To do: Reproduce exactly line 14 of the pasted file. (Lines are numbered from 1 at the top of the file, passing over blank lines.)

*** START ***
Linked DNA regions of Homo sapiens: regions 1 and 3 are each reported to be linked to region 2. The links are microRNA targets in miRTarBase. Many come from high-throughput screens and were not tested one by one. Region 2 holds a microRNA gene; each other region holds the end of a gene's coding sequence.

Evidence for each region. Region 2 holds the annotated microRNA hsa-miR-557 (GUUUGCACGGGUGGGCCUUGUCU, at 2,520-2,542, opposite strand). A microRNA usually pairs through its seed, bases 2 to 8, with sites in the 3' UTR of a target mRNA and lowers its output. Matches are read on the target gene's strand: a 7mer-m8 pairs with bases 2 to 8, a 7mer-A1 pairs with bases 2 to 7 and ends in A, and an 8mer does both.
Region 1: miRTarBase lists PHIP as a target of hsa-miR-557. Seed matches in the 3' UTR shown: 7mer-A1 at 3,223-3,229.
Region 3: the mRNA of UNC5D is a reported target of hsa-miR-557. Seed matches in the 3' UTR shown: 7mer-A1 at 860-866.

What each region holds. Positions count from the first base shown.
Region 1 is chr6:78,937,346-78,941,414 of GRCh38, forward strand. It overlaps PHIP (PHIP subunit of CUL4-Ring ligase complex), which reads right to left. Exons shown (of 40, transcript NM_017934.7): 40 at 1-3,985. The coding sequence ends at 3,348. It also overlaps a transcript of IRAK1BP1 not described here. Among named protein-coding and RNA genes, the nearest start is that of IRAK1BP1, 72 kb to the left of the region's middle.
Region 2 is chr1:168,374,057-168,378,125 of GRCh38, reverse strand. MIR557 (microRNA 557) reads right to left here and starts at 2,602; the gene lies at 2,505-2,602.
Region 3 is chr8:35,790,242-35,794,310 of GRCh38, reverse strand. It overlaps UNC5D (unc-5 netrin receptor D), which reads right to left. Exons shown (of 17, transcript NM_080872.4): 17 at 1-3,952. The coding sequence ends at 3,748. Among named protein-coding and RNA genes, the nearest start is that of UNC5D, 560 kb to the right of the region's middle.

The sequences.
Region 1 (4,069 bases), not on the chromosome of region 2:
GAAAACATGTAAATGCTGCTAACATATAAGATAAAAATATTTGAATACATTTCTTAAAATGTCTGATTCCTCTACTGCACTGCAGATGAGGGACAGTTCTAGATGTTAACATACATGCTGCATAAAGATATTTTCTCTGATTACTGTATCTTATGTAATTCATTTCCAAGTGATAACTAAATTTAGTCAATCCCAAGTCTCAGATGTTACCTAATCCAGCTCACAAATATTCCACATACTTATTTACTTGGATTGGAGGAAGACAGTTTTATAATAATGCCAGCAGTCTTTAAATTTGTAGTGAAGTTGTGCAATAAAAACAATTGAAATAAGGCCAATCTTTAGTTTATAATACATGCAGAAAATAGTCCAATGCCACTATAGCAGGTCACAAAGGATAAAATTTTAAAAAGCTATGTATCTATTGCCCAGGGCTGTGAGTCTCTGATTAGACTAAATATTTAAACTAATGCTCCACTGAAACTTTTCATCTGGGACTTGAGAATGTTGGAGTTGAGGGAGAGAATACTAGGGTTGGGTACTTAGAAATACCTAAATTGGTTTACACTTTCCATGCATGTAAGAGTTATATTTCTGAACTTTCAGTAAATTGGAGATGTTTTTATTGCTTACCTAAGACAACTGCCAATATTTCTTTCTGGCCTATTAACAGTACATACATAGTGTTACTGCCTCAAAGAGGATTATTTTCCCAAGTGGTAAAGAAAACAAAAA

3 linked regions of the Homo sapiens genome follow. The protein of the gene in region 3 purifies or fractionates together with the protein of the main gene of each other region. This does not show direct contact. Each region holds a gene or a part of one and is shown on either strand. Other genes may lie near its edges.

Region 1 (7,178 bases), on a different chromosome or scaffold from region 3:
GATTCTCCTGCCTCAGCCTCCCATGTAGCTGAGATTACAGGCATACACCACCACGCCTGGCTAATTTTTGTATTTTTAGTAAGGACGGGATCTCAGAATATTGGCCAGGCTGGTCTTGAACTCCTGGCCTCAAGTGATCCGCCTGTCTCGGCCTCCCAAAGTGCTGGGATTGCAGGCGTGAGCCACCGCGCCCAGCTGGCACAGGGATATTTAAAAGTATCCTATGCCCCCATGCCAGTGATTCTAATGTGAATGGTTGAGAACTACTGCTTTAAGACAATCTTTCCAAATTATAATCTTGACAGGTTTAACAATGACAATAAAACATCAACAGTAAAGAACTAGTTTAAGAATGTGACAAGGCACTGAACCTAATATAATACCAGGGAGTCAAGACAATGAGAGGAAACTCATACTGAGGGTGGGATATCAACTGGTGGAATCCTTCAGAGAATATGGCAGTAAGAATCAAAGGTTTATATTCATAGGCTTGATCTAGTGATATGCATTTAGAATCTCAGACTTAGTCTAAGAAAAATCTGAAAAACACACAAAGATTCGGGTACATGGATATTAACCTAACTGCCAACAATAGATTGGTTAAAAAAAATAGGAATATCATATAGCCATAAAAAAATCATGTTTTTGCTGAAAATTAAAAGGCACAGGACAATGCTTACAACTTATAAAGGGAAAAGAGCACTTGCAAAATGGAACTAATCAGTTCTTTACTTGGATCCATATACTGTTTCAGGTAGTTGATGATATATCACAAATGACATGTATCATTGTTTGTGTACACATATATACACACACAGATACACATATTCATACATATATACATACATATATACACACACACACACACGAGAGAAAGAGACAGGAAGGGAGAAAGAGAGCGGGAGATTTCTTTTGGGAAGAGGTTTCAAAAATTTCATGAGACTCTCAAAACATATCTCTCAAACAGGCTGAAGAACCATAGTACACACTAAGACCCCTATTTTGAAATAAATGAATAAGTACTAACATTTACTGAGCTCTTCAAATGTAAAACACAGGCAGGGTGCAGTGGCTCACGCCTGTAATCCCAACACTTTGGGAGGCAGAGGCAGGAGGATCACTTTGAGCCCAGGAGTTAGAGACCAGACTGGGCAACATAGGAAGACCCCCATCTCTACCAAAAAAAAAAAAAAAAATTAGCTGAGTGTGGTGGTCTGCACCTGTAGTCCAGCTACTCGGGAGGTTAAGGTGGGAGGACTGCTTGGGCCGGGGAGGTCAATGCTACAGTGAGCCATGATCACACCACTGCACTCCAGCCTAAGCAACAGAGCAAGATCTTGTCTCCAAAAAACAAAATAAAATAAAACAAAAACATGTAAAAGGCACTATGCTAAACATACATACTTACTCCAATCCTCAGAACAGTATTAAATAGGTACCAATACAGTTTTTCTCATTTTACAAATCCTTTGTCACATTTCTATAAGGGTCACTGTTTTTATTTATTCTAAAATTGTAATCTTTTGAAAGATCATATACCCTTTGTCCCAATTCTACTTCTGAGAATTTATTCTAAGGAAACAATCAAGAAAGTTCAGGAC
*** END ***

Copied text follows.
GATTCTCCTGCCTCAGCCTCCCATGTAGCTGAGATTACAGGCATACACCACCACGCCTGGCTAATTTTTGTATTTTTAGTAAGGACGGGATCTCAGAATATTGGCCAGGCTGGTCTTGAACTCCTGGCCTCAAGTGATCCGCCTGTCTCGGCCTCCCAAAGTGCTGGGATTGCAGGCGTGAGCCACCGCGCCCAGCTGGCACAGGGATATTTAAAAGTATCCTATGCCCCCATGCCAGTGATTCTAATGTGAATGGTTGAGAACTACTGCTTTAAGACAATCTTTCCAAATTATAATCTTGACAGGTTTAACAATGACAATAAAACATCAACAGTAAAGAACTAGTTTAAGAATGTGACAAGGCACTGAACCTAATATAATACCAGGGAGTCAAGACAATGAGAGGAAACTCATACTGAGGGTGGGATATCAACTGGTGGAATCCTTCAGAGAATATGGCAGTAAGAATCAAAGGTTTATATTCATAGGCTTGATCTAGTGATATGCATTTAGAATCTCAGACTTAGTCTAAGAAAAATCTGAAAAACACACAAAGATTCGGGTACATGGATATTAACCTAACTGCCAACAATAGATTGGTTAAAAAAAATAGGAATATCATATAGCCATAAAAAAATCATGTTTTTGCTGAAAATTAAAAGGCACAGGACAATGCTTACAACTTATAAAGGGAAAAGAGCACTTGCAAAATGGAACTAATCAGTTCTTTACTTGGATCCATATACTGTTTCAGGTAGTTGATGATATATCACAAATGACATGTATCATTGTTTGTGTACACATATATACACACACAGATACACATATTCATACATATATACATACATATATACACACACACACACACGAGAGAAAGAGACAGGAAGGGAGAAAGAGAGCGGGAGATTTCTTTTGGGAAGAGGTTTCAAAAATTTCATGAGACTCTCAAAACATATCTCTCAAACAGGCTGAAGAACCATAGTACACACTAAGACCCCTATTTTGAAATAAATGAATAAGTACTAACATTTACTGAGCTCTTCAAATGTAAAACACAGGCAGGGTGCAGTGGCTCACGCCTGTAATCCCAACACTTTGGGAGGCAGAGGCAGGAGGATCACTTTGAGCCCAGGAGTTAGAGACCAGACTGGGCAACATAGGAAGACCCCCATCTCTACCAAAAAAAAAAAAAAAAATTAGCTGAGTGTGGTGGTCTGCACCTGTAGTCCAGCTACTCGGGAGGTTAAGGTGGGAGGACTGCTTGGGCCGGGGAGGTCAATGCTACAGTGAGCCATGATCACACCACTGCACTCCAGCCTAAGCAACAGAGCAAGATCTTGTCTCCAAAAAACAAAATAAAATAAAACAAAAACATGTAAAAGGCACTATGCTAAACATACATACTTACTCCAATCCTCAGAACAGTATTAAATAGGTACCAATACAGTTTTTCTCATTTTACAAATCCTTTGTCACATTTCTATAAGGGTCACTGTTTTTATTTATTCTAAAATTGTAATCTTTTGAAAGATCATATACCCTTTGTCCCAATTCTACTTCTGAGAATTTATTCTAAGGAAACAATCAAGAAAGTTCAGGAC